We’re also seeing that he’s trusting his secondaries a lot more, and while his fastball is his best pitch, the ability to mix in secondary offerings has made him even more deceptive. His changeup has become one of the best in the game, as he’s generating a .122 AVG and 30.4% Whiff Rate on the pitch this season, resulting in a +5 Run Value. It’s a top-10 changeup in baseball according to Run Value and xwOBA, and the development of this offering has made him a nightmare to deal with for opposing hitters.

There are over 12 inches of vertical separation off of the fastball and changeup, with the slider becoming a bigger weapon in his arsenal in recent outings to help him establish an east-west profile as well. The Stuff+ on his slider has gone from 108 through those first three starts to 116 over his last six, with the command and feel for the pitch coming into form as well. He’s tinkering with a cutter as well, but the ability to generate reliable movement to his glove-side while maintaining the excellent fastball-changeup combination could make him a deadly arm for years to come.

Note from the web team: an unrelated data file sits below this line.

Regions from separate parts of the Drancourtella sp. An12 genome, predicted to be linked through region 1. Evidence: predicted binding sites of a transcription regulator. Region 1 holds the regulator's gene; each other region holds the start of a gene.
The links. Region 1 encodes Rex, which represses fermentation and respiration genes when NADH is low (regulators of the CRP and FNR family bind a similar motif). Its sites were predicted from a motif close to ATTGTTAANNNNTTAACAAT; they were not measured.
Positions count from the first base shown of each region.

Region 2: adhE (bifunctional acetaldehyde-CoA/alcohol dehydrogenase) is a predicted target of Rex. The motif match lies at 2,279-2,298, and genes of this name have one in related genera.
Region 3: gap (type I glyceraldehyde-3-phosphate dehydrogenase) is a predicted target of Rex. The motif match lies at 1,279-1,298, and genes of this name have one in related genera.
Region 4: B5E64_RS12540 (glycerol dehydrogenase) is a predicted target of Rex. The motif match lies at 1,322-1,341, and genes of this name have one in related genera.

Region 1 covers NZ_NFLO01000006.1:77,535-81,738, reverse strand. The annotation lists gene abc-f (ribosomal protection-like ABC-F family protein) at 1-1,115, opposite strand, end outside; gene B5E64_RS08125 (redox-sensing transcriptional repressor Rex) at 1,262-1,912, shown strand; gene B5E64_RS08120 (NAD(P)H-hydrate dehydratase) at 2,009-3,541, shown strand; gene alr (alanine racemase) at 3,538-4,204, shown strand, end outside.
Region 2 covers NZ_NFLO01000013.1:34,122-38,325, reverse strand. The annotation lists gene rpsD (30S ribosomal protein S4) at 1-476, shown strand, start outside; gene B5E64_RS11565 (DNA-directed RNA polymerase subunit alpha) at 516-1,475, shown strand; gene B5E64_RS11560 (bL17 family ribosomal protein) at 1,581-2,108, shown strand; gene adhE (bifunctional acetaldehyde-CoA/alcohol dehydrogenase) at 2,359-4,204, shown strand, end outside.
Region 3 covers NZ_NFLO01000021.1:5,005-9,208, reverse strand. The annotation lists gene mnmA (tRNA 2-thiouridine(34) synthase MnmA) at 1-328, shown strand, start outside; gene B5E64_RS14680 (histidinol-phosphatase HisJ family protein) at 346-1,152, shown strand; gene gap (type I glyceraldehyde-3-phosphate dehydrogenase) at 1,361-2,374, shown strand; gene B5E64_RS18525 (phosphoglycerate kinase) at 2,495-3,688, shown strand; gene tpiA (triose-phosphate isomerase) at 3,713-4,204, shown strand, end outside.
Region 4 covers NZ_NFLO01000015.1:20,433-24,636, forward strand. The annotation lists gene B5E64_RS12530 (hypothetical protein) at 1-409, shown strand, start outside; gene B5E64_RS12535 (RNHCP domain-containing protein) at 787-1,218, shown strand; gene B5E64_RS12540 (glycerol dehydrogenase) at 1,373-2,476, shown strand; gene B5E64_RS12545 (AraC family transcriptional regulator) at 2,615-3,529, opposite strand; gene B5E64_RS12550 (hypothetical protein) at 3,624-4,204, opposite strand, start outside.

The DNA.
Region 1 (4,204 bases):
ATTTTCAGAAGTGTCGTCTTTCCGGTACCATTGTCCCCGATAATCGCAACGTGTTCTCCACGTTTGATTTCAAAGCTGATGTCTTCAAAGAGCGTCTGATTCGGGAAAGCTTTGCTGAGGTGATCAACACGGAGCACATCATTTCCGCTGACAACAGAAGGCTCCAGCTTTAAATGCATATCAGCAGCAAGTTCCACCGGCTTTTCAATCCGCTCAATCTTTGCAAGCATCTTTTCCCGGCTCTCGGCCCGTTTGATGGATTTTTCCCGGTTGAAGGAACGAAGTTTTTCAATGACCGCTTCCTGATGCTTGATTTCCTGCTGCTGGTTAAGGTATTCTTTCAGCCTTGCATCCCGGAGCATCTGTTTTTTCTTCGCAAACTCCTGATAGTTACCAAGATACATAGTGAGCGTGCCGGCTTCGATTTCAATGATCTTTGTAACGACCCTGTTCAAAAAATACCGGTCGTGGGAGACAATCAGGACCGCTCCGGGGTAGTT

Luis Gil is getting deeper into games, completing six innings or more in each of his last four starts, and that’s a massive development for the right-hander as he continues to build up and get more comfortable handling a starter’s workload. It should also be noted that Gil has just a .259 wOBA allowed when going third time through an order, although his walk rate is way too high (18.9%) for that to continue to hold up.

This isn’t a perfect pitcher, nor should we start assuming that his 2.39 ERA is the norm as well. Luis Gil is going to have a much worse ERA than he currently has right now for the rest of the season, but it’s how he adjusts to the eventual slump that helps us determine where he ranks among starters across the league. I’m more than impressed with what we’ve seen thus far, and Gil is certainly in contention to win Rookie of the Year in the American League.

The Yankees brought up Luis Gil to replace a reigning AL Cy Young winner, and somehow, he’s lived up to the challenge and then some.